Tuesday, January 22, 2008


It's amazing how different it feels in Seattle on a sunny day. Especially in the winter.

I went for a walk in Lincoln Park on Monday and the place was packed. People walking their dogs, kids making driftwood forts. The mountains stood silhouetted above the water, just crystal clear. Like some sort of paradise.

The tradeoff is the sunny days seem to be colder, with no cloud cover to keep in the warmth. So yesterday after my walk, I decided to make meatloaf. It sounded like just what we needed-- something warm and bacony. Besides, I had just seen a new meatloaf recipe in gourmet.

Cobe was all for it. He's quite a fan of meatloaf. Especially with bacon.

We set off to the store with my gourmet magazine clutched under my arm, and loaded up with ground beef and pork, as well as bacon, dried prunes, carrots, celery, onion and parsley.

The recipe is very french in style, starting with mirepoix (minced carrot, celery, onion, and garlic). I'm not the most finicky mincer, but I've begun to realize the importance of knife skills. The finer you can chop, the finer the flavors you produce. As I sauteed this in some butter, Cobe wandered over.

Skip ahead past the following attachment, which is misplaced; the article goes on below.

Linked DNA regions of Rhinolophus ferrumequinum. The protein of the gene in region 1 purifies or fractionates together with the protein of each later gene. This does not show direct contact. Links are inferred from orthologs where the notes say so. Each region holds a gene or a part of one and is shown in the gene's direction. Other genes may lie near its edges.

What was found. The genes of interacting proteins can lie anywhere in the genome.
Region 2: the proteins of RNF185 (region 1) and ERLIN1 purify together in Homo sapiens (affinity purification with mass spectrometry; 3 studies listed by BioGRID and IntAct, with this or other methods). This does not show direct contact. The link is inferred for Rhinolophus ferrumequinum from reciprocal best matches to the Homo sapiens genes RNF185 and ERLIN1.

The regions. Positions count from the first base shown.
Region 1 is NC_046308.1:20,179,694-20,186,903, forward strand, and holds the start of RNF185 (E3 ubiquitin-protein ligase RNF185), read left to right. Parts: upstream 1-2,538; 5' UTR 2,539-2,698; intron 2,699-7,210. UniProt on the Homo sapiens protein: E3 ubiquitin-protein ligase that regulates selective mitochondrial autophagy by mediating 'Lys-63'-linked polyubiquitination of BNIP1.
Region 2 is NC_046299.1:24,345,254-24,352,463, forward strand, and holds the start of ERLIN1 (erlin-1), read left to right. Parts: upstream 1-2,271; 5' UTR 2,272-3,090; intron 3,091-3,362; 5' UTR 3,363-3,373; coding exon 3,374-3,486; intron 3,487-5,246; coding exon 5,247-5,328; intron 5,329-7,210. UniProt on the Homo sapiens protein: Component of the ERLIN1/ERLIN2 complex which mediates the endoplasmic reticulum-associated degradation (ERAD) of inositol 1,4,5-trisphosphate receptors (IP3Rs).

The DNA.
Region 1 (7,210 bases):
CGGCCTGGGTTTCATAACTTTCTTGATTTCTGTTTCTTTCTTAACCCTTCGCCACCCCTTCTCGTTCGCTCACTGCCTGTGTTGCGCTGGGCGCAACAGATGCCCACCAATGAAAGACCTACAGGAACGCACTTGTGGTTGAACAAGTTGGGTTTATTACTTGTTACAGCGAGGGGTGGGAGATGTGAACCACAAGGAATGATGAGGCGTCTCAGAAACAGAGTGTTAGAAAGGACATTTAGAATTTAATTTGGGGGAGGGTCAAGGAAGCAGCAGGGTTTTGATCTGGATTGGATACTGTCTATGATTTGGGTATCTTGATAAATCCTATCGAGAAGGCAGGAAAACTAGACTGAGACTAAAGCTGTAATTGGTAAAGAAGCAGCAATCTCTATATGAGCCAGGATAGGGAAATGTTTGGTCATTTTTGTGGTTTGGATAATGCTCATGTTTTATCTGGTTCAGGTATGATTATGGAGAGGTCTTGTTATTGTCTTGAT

"That smells good!" he exclaimed.

It did smell good. It tasted good as well, much more than the sum of its parts. The onion and garlic provided a little bite, the carrot some sweetness, and the celery a certain grassiness. Because of the mincing, these flavors all blended to create some new flavor, perfectly balanced.

I let that get a bit caramlized, then added it to the breadcrumbs I had soaked in milk. I was pretty proud of myself that I figured out how to make my own breadcrumbs. I just threw some cubed bread in my little cheapy blender, turned it on high, and presto: breadcrumbs.

Then the pork, beef, egg, celery, bacon, prunes and allspice. Made a loaf and baked it at 350 for like an hour (till it was 155). It turned out wonderful, the subtle sweetness adding depth and the prunes and breadcrumbs adding moisture. Could have made a little gravy with the pan juices, but we were feeling a little WT so we went with ketchup.

You can find the recipe on epicurious (Gourmet February 2008): here

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